There is no difference between human experience and an act of improvisation.
This resonates with an idea about improvisation that I've been working with recently, which is that improvisation should actually be regarded as identical with what we call experience. This means that there is, in fact, no difference between human experience and the act of improvisation, which means that we're actually always improvising. It means that improvisation is central to consciousness and to everything that we know. In a way, this insight about improvisation makes it so primal, as a concept, that it becomes almost impossible to place value on it. It is something that structures who we are and how we move about in the world. This means that there is improvisation that you could call "bad" or "evil." That is, for every Roscoe Mitchell or Charlie Parker or John Coltrane or Alice Coltrane or Mary Lou Williams, you also have a Dick Cheney or a contractor with Haliburton, with an itchy trigger finger. They're improvising, too
Improvisation is essential to ecological civilization. In such a civilization the unplanned is as important than the planned.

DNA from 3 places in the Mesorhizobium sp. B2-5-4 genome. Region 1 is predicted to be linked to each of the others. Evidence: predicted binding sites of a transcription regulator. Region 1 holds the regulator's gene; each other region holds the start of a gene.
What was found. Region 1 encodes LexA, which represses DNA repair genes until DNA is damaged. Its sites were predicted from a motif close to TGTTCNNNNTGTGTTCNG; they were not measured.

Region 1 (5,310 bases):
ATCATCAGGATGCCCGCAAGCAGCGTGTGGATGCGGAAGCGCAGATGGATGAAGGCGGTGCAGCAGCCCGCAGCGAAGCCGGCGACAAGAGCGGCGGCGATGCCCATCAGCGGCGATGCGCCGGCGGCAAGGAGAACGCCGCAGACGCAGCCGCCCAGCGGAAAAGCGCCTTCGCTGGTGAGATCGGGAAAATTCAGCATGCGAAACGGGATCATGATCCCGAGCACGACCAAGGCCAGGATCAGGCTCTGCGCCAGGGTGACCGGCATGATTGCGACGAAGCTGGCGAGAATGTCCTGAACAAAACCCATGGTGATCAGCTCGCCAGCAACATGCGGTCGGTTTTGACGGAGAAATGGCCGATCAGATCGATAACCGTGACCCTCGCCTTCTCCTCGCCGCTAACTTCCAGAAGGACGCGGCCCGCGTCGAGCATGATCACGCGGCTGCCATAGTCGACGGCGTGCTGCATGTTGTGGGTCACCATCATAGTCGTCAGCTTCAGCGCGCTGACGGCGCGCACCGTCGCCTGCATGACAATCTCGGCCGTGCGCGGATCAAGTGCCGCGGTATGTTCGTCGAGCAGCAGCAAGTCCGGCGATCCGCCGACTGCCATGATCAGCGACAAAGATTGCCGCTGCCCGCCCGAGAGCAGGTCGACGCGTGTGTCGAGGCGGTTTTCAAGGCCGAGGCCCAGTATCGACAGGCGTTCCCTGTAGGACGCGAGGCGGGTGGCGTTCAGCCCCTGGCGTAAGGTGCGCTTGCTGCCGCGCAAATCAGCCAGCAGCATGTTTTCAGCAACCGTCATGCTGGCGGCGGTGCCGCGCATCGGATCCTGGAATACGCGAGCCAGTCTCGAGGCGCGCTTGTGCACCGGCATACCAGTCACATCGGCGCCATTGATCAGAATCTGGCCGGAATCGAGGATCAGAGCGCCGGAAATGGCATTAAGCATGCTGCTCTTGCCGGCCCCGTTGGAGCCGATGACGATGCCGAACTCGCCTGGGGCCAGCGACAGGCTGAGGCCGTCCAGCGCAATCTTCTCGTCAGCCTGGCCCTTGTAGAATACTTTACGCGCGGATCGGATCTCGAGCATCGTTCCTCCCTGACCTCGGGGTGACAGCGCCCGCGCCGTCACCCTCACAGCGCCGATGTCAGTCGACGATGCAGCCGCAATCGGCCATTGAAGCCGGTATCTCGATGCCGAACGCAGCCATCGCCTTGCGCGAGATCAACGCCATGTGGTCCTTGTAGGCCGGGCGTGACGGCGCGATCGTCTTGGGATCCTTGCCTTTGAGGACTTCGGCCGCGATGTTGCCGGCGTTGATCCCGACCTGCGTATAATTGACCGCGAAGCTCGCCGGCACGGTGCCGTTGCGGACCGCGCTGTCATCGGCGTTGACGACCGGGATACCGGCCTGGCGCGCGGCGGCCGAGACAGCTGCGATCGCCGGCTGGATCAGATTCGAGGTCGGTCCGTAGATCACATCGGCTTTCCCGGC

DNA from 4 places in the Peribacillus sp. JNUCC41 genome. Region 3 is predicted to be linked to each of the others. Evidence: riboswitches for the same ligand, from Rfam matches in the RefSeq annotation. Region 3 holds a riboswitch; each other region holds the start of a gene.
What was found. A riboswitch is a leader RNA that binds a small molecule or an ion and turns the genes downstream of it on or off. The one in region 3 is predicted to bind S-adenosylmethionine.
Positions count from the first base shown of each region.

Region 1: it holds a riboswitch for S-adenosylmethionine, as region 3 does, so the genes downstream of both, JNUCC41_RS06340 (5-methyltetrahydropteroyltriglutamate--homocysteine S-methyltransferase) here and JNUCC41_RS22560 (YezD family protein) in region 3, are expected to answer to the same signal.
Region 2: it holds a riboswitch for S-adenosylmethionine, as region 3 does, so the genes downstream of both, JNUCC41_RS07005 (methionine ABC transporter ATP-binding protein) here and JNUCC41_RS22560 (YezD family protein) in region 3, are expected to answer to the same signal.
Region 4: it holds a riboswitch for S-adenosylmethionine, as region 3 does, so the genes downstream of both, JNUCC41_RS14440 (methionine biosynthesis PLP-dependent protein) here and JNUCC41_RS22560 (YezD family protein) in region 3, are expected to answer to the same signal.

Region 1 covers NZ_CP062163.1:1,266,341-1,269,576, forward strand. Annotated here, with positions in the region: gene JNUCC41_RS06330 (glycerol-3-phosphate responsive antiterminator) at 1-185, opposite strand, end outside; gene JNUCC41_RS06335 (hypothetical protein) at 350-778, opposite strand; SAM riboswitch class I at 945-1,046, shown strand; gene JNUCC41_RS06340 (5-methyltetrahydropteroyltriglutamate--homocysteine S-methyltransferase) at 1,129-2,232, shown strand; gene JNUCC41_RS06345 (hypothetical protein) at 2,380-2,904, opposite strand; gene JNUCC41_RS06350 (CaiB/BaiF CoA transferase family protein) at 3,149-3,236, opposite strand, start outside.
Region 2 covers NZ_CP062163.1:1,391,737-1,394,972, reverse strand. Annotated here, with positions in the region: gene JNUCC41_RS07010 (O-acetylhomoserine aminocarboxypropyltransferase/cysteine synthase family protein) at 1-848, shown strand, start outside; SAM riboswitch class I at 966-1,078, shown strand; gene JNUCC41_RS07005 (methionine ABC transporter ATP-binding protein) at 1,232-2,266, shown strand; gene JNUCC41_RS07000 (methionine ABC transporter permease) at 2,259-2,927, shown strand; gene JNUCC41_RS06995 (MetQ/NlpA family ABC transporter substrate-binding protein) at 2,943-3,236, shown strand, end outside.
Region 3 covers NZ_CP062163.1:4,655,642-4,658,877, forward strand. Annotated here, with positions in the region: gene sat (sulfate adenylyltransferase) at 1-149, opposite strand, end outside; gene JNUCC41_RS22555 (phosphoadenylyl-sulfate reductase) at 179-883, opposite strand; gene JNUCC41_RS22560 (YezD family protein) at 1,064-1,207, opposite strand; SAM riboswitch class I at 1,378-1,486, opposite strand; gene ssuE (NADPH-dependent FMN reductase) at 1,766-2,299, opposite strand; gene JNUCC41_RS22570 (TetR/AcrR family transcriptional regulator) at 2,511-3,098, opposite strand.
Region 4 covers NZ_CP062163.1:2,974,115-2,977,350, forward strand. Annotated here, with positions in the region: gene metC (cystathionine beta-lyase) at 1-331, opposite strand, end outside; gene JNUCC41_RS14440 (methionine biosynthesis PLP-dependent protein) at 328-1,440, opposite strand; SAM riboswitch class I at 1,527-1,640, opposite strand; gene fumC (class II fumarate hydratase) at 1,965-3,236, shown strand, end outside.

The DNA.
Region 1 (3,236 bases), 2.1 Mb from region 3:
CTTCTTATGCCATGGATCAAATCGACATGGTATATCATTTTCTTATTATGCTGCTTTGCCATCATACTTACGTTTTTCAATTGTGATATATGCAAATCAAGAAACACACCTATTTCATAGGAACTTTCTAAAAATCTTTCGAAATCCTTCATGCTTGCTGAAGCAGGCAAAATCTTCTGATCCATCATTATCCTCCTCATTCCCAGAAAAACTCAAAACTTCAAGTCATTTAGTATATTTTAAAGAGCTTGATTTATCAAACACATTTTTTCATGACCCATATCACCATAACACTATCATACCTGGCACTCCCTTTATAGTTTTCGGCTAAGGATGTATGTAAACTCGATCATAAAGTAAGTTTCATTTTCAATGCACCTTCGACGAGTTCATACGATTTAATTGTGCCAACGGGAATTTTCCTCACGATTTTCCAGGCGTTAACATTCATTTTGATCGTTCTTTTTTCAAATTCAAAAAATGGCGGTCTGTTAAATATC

A city is a place for collaboration and conflict. In a sustainable city there is more collaboration than conflict; in an unsustainable city there is more conflict than collaboration. Either way people are improvising their lives as they interact with one another. Improvisation is not a casual adjunct to their experience; it is their experience, lived subjectively, from a first-person perspective. Whitehead calls it concrescence; Vijay Iyer calls it improvisation.
Cities are contexts for improvization. We struggle to connect and sometimes it happens.
"Cities exist because we – that is, “humankind” – are able to build things together, and music was among the first things we ever built together. The capacities to coordinate and synchronize our actions, to incorporate each other’s rhythms, to make choices together in real time – to groove and to improvise – these are human skills, not merely musical skills. These are the foundations of what is called civilization.